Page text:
I don’t fully disagree with that (you can’t disagree with data), it’s also at the root of the Efficient Market Hypothesis, but let’s not confuse the “historical market returns” with “wealth creation”.
We’re creating wealth worldwide in terms of global GDP growth. There’s a “Value” line that’s growing exponentially with human progress and creativity. A slow exponential function though. A ~3% yearly growth, which means a “doubling” of world wealth every 23 years.
Meanwhile, how is the global market priced today relative to its real Value? I’ve expressed this concern in my previous post. If the market is 2x inflated, it might take 23 year at current worldwide growth for stocks to get on par of underline real wealth created.
In the very long term it’s a winning game, of course. In 100 years it doesn’t matter if stocks are 2x overpriced today, and a 50% drop would put them where they belong. But I don’t have 100 years ahead to not care about actual stocks valuations TODAY.
We are both Bayes lovers, we know that priors matter. The above table is unbiased, it’s an average over every market day over a 90 years period. But if we filter by CAPE > 35 we obtain a very different table. Rolf‘s market returns over a day, a quarter, a month… 20 years were all negative. He should have not considered “odds of X happening”, but “odds of X happening given Y“.
I don’t have any “actionable” recommendations for those who are in a situation similar to mine, i.e. mid 40s, with a declining career, and a FI-like amount of money. But if you’re <30 years old and you’re reading this post please listen to this: you shouldn’t care about current market valuation, you have 30+ years ahead and even a bubble-like environment shouldn’t scare you. If your career (and your earnings) is yet to unroll, you should invest today, and hope for a crash.
If you think I’m crazy, please listen to William Bernstein instead.
Well, of course unless the bubble is a superbubble, where assets have tulip-bulbs-like valuations that will never be reached again in at least a century. It’s hard to tell when the market is in a super bubble (maybe the entire stock market will never be in such state), but for example you can try to recognize local superbubbles.
I’m diverging a bit from our conversation, as I always do. Please forgive me 🙂
But I do agree with you that “watching daily price moves is an addiction“, and I also want to get rid of it.
Stick with it
Another small contrarian seed, food for thought from Morgan Housel:
Extreme adherence to an investment strategy is dangerous in a world that changes all the time, so an important question to ask when things aren’t working whether you’re being patient or stubborn.
Of course the opposite is even worse, like changing your strategy every season. But maybe it’s wise to not get too attached to your own strategy. Else you end up underperforming the market like Warren Buffett. And last thing I want is to become the new Warren Buffett! ( 😀 )
Yes, I’m the same guy who wrote “The hardest part about your asset allocation strategy is to stick with it” three years ago.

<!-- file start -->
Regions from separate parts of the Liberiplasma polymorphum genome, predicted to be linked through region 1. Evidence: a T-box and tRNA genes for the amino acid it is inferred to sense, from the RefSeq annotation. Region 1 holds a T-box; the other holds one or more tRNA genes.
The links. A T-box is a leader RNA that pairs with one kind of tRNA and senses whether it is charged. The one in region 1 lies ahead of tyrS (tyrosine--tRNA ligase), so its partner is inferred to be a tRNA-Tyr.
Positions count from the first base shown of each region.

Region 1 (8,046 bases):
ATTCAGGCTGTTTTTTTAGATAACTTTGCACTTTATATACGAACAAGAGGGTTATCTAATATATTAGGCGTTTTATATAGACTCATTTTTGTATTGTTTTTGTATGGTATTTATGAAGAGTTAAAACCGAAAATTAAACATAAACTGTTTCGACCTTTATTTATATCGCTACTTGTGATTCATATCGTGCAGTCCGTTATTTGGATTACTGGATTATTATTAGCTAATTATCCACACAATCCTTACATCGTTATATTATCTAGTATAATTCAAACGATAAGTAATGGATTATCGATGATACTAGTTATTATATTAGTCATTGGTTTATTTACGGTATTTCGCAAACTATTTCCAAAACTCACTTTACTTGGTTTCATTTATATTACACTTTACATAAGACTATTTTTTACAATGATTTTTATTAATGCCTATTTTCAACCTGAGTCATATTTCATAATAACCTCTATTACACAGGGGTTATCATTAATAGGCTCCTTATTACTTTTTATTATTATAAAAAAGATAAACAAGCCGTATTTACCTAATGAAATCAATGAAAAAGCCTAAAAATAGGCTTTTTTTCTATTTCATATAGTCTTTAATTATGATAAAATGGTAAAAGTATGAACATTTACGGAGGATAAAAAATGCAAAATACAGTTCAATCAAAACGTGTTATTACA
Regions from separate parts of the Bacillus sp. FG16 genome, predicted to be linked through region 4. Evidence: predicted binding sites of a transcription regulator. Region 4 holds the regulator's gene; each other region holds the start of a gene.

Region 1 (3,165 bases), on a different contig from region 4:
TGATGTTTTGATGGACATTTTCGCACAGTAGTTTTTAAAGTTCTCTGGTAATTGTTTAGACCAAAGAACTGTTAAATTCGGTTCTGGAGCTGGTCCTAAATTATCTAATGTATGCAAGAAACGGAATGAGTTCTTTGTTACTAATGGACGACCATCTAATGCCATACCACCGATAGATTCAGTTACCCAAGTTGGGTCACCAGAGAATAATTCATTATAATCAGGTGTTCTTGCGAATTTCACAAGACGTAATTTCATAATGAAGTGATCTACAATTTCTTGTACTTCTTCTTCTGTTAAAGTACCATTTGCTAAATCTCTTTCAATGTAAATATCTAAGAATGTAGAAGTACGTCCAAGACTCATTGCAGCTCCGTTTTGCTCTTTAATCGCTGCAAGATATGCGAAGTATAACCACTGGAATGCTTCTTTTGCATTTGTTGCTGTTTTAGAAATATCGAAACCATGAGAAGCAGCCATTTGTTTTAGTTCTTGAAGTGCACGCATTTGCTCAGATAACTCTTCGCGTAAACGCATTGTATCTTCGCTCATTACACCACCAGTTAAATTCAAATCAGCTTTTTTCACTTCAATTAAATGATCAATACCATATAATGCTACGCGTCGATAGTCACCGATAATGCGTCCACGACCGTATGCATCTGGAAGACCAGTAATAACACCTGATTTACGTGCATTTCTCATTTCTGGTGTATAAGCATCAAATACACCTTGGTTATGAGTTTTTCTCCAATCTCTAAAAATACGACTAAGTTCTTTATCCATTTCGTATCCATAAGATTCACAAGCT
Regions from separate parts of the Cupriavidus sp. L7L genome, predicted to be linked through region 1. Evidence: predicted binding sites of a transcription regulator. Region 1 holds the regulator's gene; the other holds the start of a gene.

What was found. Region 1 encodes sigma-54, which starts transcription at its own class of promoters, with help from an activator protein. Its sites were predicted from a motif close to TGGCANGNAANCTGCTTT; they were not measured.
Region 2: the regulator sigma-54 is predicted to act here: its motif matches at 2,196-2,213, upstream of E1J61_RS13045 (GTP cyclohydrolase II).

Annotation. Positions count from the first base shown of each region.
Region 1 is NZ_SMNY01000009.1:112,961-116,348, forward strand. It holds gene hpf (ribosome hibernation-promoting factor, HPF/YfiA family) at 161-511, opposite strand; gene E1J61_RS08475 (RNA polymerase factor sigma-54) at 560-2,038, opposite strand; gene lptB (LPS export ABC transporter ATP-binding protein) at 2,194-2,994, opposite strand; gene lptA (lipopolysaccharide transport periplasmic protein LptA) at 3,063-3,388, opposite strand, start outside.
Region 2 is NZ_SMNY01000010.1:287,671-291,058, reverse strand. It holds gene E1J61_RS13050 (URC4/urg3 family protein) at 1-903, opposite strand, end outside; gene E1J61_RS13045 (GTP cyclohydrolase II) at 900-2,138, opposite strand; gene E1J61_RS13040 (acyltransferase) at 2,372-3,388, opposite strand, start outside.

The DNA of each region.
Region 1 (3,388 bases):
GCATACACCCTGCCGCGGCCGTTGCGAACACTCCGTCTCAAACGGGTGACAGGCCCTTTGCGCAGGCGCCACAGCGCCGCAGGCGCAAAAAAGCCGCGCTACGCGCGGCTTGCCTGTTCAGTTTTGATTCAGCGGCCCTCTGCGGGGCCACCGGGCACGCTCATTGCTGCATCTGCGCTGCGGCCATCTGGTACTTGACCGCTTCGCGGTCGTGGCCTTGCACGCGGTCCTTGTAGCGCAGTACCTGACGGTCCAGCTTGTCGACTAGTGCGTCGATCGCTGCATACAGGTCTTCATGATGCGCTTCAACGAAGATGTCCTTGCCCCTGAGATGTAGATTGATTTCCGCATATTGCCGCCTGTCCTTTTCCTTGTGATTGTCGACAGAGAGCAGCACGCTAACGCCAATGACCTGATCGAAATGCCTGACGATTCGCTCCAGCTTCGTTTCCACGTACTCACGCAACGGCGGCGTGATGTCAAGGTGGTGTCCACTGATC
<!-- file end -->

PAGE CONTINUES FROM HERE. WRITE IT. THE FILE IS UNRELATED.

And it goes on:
About envy: you’re not the first one who read envy in my recent writings.
I don’t think I envy other investors, but if people are reading envy in my writing maybe there’s something I should investigate more. I do have some investment FOMO, and I hate to feel stupid, but I don’t envy other people just because they didn’t chicken out like I did. Twice.
Maybe I’m unconsciously envious of the unaware kids who are becoming Tesla-millionaires. Maybe. But I know that those young people who made easy money are at risk of losing big time when the inevitable will happen.
Again, like Morgan Housel said:
Investing ability is unproven until it’s survived a disaster. So be careful when identifying skill, whether your own or others’.
Your Charlie Munger quote is amazing – as usual – but I don’t see it a good fit for my situation. I wouldn’t be feeling bad if I were following my passive strategy while someone was getting crypto-tesla-billionaire.
I’m only feeling stupid and left behind because I got stuck with my “temporary” strategy, while the “sliding door” of my previous strategy performed way better.
I’m eventually “envy of myself” in the parallel universe where I didn’t chicken out 🙂
Or maybe I envy the myself in the parallel universe where the worst year on record for human beings since the end of world War II hadn’t ended up with a +20% performance in the stock market…
But as you said, maybe I wouldn’t be sleeping well at night holding 100% VT at current valuations, so why envy even my parallel-self? Maybe I wouldn’t be sleeping well at night with my old portfolio…
“If you don’t know who you are, the stock market is a very expensive place to figure it out…”
I know, I’m already paying the high ticket of self ignorance 🙂
Stocks vs Bonds
I don’t know where to start. maybe I’m also using this conversation to clarify my thoughts. I’ll drop few things I disagree with you, let’s see how it goes.
Ok, I agree, bonds yield are not “guaranteed“, there’s this thing called solvency risk. Else you won’t ask different yields to different borrowers. The yield in a loan agreement should of course be correlated to the likelihood that the receiving part of the loan will be able to pay it back at maturity date. Which implies that both “credit score” and “duration” of the loan play a role in the risk estimation, thus in the coupon/principal repayment.
Sadly this game has been altered by central banks, but this is not the issue we’re discussing here, it’s a gravity problem as we both know.
Let’s agree on the risk definition. I think your “chance of a definitive impairment of your capital” is a bit too restrictive. I like the Wikipedia generic risk definition more: